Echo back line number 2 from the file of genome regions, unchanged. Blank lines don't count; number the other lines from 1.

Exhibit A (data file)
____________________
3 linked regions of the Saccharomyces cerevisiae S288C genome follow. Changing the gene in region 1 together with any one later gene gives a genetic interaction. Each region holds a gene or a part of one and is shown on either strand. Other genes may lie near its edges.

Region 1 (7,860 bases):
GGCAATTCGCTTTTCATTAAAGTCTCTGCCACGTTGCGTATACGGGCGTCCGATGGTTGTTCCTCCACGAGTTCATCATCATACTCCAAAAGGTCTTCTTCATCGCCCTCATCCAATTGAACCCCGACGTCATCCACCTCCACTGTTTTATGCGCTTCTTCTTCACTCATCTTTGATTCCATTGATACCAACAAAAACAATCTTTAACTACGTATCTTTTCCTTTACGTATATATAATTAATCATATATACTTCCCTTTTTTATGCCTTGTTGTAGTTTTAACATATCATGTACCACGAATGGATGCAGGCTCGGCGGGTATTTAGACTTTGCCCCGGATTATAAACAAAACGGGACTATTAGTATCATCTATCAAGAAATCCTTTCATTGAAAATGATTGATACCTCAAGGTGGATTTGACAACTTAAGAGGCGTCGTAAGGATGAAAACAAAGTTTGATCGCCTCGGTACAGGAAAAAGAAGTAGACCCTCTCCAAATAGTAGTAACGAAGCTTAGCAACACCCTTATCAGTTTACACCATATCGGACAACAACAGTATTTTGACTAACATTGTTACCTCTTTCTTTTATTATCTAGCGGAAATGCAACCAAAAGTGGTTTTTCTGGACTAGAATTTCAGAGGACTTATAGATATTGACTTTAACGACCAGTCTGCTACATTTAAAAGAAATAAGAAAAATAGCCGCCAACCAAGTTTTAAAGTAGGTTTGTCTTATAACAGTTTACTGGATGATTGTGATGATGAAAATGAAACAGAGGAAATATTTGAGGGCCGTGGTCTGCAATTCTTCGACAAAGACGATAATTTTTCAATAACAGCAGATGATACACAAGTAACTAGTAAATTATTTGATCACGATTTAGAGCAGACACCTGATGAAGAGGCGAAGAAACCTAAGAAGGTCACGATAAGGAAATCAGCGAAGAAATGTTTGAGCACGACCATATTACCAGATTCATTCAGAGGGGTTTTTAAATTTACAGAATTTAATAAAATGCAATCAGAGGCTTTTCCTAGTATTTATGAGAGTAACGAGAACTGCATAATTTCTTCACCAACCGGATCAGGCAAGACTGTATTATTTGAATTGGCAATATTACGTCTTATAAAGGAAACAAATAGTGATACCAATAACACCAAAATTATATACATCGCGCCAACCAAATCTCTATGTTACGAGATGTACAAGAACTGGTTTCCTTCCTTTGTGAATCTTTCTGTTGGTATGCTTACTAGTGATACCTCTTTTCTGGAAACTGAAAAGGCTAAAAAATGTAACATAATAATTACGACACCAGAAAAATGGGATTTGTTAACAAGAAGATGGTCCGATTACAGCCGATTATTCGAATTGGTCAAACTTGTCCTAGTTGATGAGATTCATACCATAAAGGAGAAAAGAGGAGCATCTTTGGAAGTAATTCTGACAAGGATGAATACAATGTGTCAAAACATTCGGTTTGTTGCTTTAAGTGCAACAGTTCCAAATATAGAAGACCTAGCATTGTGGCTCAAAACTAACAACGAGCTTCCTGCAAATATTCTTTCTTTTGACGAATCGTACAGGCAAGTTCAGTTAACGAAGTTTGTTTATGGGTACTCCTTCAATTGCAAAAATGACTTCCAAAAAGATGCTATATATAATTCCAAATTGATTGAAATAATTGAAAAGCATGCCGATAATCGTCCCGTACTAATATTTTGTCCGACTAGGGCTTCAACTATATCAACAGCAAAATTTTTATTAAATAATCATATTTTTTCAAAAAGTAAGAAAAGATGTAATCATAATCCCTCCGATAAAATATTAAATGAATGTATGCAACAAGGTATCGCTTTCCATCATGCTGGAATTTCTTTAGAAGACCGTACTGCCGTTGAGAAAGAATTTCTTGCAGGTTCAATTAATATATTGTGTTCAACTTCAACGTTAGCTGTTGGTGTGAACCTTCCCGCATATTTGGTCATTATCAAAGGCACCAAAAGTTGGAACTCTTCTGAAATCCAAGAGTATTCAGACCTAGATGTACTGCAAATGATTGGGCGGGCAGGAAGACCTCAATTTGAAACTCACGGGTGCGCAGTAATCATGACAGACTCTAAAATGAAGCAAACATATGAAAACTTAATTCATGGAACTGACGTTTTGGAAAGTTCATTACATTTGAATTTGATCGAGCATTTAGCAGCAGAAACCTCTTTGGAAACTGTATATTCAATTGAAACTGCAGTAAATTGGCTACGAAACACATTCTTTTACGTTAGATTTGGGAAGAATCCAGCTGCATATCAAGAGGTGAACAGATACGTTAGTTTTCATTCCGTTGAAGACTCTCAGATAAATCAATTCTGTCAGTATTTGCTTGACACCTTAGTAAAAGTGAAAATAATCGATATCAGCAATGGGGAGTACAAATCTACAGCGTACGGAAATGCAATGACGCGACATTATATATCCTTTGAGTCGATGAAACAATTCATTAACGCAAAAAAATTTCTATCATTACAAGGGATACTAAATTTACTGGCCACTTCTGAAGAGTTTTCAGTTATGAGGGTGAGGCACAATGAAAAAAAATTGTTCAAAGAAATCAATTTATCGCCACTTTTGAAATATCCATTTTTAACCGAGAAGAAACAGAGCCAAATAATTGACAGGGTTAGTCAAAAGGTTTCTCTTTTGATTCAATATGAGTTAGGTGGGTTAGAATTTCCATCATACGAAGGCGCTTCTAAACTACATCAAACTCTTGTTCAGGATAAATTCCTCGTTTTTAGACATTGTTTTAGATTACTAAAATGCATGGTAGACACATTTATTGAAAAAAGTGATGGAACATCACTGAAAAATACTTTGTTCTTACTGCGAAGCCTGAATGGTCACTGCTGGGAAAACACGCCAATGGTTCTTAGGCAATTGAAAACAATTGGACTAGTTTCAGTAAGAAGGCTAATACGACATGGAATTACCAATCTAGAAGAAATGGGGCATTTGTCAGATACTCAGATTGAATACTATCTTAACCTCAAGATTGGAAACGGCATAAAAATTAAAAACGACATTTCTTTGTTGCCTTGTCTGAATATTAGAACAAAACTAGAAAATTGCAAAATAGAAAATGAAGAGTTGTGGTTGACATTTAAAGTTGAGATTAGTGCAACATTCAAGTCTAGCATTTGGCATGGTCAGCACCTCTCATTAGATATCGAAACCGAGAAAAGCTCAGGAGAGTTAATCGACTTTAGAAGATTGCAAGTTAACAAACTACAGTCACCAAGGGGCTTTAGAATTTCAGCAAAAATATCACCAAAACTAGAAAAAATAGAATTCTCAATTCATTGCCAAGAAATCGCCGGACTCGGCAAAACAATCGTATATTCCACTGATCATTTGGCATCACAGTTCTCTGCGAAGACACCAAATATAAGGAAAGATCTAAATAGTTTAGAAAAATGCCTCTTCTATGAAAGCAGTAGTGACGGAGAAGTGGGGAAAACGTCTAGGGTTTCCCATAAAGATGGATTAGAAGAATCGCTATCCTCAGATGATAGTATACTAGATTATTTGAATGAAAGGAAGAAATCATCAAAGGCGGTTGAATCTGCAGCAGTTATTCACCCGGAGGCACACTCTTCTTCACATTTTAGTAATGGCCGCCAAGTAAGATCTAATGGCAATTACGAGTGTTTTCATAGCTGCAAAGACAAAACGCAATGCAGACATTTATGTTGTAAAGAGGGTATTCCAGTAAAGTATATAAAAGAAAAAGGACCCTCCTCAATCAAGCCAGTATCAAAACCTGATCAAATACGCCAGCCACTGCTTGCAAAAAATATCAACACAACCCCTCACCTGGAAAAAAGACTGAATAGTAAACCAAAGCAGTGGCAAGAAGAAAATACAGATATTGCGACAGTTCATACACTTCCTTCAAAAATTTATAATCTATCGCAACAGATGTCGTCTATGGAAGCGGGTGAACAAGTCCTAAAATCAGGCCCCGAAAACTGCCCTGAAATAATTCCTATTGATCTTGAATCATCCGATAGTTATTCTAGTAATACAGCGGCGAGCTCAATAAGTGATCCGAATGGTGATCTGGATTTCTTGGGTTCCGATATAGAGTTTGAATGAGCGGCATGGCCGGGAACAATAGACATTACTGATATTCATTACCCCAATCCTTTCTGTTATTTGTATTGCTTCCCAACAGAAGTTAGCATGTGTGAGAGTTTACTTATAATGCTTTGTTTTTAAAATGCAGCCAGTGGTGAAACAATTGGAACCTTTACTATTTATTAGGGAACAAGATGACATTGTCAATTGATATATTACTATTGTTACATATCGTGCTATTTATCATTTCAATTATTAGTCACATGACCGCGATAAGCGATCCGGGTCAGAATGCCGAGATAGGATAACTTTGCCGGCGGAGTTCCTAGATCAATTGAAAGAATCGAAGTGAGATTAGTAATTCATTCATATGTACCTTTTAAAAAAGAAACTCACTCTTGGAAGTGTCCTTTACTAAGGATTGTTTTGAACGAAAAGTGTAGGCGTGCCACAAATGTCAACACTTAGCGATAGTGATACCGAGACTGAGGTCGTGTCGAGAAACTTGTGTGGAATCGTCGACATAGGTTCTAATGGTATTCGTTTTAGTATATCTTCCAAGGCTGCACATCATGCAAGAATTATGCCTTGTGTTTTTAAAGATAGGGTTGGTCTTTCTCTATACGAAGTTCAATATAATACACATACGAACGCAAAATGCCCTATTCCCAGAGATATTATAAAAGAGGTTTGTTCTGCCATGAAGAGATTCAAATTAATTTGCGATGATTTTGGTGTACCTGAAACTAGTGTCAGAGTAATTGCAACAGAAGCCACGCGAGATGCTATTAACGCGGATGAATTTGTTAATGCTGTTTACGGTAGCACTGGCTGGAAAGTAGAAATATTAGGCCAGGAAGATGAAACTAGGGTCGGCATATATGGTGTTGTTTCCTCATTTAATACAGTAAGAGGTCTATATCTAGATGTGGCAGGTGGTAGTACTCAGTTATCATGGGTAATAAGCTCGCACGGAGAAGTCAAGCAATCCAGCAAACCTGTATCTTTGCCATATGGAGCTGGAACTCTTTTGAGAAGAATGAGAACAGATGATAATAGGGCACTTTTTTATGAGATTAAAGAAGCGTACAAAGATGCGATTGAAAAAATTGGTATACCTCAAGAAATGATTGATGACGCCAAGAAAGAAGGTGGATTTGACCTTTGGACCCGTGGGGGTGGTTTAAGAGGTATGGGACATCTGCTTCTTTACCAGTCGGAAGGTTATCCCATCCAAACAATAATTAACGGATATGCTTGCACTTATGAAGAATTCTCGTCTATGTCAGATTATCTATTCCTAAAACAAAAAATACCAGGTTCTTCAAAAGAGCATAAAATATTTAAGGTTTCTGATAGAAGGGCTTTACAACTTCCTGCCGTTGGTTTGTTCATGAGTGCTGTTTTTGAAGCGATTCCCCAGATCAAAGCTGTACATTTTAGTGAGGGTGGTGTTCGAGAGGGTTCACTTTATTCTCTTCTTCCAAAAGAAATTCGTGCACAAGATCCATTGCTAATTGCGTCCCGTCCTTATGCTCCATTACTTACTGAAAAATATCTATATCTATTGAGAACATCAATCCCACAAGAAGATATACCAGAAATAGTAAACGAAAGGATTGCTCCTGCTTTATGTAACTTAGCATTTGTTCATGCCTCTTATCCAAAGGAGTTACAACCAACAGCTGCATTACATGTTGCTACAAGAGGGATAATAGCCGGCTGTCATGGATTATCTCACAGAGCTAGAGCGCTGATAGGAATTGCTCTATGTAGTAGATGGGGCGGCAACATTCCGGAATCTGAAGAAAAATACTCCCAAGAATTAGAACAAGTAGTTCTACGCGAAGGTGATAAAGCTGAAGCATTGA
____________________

Region 1 (7,860 bases):